It is certainly a multi-faceted issue and there are many variables in any study. But putting aside the difficulties of accurate and conclusive studies, and putting aside instances of diagnosed and significant mental health issues, religious faith centred on a benevolent deity does provide a worldview, a way of approaching life, which is certainly conducive to good mental and emotional health. Religious faith is a particular orientation to life which sees all of life, in its multitude of expressions, as part of a greater context. The word religion comes from the Latin re-ligare, ‘to bind back’. A religious worldview, orientation or perspective, and religious practice, bind us to this ‘something greater’. It lifts us up beyond the confines of our own minds, hearts and situations. It answers those fundamental questions that are part of what makes us human: questions of origin - where do I come from, how did the universe come to be? Questions of destiny - what is my end and the end of this world in which I find myself? And everything in between - those questions of meaning and purpose. 

In the monotheistic traditions of Judaism, Christianity and Islam, these questions are answered with reference to a God of Mystery, at once beyond us and yet deeply intimate and known to us. The Christian understanding of God is that God is at once transcendent, beyond the physical world and all created reality, and immanent, present within creation. Our Christian understanding of the nature of God is trinitarian – God as Father, Source and Creator of all life; God as Jesus, among us, enfleshed or incarnate, the Way, the Truth; and God as the Holy Spirit, the power of love and life and good acting in the world, acting in and through us, transforming the world. It is all too easy, especially when we are tired, stressed, worried, struggling with life’s difficult moments, struggling with our poor sense of self, with guilt, self-blame, and so on, to forget this glorious context in which we exist.  When we do forget it we seem to turn inwards, to shrink our world. We tend to let single events, a word spoken here or there, a single interaction or disappointment, become all-consuming and, in our own minds, definitive of who we are and of our experiences.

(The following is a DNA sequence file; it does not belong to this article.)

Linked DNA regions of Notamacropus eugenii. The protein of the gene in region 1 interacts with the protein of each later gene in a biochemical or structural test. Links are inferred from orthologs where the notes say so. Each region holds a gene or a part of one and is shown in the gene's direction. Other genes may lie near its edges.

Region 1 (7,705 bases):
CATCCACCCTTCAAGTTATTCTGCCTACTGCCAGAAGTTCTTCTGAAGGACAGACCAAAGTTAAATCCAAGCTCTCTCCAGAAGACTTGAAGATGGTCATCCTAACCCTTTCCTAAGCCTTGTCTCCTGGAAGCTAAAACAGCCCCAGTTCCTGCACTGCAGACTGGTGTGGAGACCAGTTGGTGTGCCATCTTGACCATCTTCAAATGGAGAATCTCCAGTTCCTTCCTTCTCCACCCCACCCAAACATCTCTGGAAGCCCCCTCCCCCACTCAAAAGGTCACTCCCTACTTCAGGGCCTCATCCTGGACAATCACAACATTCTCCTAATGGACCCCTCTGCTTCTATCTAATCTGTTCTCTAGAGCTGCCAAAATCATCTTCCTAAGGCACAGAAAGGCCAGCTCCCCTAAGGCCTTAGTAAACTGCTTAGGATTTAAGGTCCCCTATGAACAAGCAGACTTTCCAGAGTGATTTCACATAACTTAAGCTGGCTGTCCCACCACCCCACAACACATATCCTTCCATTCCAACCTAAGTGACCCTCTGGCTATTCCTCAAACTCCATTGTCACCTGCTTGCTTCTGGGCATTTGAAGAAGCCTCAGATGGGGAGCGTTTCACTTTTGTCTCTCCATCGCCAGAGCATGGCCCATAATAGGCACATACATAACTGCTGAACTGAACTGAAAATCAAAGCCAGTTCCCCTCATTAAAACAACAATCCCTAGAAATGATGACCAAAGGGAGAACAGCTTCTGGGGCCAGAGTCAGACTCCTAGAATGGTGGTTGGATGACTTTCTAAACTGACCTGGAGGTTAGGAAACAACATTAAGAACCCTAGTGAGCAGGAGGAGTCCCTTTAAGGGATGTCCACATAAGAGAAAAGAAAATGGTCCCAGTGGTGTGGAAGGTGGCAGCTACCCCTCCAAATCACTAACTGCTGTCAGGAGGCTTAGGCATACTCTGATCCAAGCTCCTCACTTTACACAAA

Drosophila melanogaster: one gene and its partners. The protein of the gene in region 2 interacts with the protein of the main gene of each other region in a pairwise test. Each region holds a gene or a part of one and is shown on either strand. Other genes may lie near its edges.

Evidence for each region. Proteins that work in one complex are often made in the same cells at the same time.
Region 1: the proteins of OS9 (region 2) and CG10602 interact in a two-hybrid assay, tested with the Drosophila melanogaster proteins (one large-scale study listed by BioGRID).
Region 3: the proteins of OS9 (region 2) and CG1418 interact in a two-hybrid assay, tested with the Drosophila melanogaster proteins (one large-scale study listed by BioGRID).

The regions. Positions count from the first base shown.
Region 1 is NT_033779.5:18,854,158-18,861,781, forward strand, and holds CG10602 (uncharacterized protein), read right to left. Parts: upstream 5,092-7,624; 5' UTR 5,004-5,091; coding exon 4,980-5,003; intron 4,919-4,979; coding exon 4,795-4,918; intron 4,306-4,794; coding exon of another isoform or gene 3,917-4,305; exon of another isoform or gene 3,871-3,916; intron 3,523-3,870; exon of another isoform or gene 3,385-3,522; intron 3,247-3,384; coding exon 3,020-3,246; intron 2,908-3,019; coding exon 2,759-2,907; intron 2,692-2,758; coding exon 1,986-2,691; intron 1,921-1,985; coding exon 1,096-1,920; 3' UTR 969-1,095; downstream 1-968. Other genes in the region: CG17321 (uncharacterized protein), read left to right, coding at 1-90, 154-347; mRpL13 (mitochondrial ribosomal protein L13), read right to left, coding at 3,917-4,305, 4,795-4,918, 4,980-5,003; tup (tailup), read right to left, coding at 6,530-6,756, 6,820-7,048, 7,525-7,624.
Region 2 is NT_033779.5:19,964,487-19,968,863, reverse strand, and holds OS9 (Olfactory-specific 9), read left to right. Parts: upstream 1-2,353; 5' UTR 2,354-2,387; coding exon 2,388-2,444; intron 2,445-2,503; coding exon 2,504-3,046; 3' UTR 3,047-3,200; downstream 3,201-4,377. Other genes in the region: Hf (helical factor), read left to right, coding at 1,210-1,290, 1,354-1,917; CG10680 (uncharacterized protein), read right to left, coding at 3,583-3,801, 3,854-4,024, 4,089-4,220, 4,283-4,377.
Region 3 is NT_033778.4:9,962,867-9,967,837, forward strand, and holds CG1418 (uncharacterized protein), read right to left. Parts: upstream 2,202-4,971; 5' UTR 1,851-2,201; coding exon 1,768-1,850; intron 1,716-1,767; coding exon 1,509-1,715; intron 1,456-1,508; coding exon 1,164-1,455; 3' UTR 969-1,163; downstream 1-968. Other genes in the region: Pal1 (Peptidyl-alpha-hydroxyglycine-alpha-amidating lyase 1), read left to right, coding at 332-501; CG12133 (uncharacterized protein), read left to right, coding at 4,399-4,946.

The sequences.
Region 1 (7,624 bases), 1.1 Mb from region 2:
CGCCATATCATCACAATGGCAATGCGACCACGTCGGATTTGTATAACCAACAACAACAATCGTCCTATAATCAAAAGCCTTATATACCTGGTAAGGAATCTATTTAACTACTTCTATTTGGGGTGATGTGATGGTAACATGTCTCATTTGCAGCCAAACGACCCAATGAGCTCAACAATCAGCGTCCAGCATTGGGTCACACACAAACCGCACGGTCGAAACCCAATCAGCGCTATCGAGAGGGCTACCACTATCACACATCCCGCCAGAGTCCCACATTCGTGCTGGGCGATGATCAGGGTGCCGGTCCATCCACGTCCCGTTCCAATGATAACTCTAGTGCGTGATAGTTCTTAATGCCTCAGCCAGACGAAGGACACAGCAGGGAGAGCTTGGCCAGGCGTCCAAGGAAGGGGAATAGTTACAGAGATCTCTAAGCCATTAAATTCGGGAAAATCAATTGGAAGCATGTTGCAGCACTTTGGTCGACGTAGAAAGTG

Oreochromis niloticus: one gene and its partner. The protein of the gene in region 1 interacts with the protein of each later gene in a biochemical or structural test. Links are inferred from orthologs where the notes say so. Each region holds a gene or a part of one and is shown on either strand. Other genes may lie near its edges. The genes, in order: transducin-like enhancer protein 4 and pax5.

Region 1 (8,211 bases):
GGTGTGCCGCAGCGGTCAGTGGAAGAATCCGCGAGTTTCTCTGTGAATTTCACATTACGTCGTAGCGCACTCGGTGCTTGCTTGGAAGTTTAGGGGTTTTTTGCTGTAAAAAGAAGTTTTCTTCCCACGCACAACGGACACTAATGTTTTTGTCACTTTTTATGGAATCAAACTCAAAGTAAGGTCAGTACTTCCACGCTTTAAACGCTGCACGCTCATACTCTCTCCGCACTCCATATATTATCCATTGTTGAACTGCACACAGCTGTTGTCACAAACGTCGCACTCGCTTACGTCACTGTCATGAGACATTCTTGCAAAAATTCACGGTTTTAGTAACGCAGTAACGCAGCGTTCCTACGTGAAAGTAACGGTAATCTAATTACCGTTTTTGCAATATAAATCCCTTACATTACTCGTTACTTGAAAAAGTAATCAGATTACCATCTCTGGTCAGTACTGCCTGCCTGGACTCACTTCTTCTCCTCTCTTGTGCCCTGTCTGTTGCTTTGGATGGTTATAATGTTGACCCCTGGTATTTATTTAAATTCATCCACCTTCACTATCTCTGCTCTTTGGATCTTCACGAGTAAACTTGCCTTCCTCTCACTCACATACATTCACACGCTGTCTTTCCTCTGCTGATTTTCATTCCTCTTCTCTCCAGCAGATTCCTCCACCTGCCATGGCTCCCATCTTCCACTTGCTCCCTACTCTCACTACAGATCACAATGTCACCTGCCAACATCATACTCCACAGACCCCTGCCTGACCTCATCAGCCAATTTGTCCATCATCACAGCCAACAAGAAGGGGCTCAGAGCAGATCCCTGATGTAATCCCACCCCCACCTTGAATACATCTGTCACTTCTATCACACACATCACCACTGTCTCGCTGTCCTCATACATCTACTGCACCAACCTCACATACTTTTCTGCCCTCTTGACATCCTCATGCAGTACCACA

You may be familiar with the biblical character Job and his story which is found in the Book of Job in the Hebrew Scriptures. Job was a man who had it all – property, wealth, family, good health, a good reputation.  He was prosperous and content in all ways. However, things changed and Job lost everything. He was in a sorry state and he sank into despair. He became inward focused and his world was turned upside down. And then:

The Lord said to Job:

“Have you ever in your lifetime commanded the morning, and shown the dawn its place? Have you entered into the sources of the sea or walked about in the depths of the abyss? Have you comprehended the breadth of the earth?

Tell me if you know all, which is the way to the dwelling place of light, and where is the abode of darkness, that you may take them to their boundaries and set them on their homeward paths?”

And Job answered the Lord and said:  “What can I answer you?”